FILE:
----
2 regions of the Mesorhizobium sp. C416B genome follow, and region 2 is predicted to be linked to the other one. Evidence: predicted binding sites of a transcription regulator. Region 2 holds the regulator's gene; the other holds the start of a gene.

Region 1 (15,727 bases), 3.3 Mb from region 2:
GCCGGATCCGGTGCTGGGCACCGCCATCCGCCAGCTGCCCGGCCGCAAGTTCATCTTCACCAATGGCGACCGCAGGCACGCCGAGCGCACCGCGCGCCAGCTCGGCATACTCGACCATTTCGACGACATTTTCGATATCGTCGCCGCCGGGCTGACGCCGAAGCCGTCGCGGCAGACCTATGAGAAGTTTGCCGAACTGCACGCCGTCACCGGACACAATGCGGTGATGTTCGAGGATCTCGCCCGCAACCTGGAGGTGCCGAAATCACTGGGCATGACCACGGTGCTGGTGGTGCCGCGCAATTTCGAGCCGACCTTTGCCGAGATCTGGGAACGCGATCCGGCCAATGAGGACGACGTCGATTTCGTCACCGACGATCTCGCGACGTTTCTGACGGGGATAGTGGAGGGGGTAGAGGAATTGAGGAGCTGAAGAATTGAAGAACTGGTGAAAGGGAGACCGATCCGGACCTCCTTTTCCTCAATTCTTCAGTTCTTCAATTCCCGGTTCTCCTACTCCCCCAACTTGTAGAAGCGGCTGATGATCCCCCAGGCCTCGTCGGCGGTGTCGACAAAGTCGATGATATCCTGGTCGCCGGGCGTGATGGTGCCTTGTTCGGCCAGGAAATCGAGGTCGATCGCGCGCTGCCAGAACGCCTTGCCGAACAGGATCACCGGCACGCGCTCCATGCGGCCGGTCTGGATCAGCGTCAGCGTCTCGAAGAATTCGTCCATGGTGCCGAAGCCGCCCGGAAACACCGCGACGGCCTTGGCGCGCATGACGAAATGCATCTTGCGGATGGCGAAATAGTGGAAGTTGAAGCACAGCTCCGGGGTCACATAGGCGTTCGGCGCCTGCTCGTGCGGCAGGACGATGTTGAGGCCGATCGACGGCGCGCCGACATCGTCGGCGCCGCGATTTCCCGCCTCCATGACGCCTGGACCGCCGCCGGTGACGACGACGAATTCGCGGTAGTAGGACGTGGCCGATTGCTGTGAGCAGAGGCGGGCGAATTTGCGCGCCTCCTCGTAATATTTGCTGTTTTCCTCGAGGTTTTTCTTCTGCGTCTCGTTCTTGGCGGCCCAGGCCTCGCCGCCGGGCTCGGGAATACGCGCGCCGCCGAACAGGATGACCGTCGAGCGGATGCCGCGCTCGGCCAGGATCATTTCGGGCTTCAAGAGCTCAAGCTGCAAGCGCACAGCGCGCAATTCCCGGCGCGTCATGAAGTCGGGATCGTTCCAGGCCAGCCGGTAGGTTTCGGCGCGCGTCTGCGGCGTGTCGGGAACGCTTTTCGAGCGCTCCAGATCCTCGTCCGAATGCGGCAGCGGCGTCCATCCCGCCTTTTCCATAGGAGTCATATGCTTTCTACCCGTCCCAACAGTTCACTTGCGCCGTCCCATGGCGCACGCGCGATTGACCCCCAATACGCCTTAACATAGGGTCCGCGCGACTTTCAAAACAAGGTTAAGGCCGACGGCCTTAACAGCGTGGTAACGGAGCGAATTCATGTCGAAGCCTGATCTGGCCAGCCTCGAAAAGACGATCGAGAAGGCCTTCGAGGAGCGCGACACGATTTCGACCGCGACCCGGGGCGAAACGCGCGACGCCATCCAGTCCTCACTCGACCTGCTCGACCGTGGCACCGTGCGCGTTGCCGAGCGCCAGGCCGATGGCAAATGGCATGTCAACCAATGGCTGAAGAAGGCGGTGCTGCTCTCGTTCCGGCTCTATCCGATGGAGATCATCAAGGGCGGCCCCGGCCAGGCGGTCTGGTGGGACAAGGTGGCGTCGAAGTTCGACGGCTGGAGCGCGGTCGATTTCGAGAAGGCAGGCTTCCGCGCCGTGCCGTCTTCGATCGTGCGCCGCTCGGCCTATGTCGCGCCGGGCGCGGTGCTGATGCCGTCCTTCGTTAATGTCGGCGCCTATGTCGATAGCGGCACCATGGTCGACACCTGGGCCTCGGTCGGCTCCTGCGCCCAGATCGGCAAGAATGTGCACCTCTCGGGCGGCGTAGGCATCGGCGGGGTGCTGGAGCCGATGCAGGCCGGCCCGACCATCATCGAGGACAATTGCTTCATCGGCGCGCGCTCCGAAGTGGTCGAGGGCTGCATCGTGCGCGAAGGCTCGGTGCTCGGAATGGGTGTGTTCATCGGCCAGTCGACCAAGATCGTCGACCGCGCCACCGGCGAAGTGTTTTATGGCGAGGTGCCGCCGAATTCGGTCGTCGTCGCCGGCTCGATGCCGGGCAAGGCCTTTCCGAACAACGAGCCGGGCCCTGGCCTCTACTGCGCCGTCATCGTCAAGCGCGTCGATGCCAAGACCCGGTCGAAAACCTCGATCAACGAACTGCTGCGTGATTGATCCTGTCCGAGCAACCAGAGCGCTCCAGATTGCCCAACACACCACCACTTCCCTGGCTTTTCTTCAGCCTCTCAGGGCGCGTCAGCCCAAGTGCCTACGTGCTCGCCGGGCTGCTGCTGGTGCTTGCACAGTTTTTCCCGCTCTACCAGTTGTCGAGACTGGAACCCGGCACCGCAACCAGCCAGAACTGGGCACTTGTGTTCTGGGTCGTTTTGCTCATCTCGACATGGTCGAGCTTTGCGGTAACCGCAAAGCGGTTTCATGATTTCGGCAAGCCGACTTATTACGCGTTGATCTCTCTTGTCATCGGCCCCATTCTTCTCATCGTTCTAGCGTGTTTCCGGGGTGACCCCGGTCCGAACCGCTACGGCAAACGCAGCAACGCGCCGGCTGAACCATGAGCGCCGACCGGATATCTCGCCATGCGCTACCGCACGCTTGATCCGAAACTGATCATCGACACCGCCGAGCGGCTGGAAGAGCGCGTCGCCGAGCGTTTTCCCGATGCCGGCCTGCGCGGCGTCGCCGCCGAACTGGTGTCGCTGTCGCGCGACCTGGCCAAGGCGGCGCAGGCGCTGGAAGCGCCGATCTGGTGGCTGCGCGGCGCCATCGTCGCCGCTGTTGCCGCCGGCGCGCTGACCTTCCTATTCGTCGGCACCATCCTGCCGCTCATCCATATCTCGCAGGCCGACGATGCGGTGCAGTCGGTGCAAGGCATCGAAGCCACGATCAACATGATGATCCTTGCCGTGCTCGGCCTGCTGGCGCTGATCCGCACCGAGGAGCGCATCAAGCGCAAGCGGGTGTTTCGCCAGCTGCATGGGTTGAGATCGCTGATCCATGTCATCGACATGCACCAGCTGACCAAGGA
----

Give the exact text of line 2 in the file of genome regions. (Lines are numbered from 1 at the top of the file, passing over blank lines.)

Region 1 (15,727 bases), 3.3 Mb from region 2: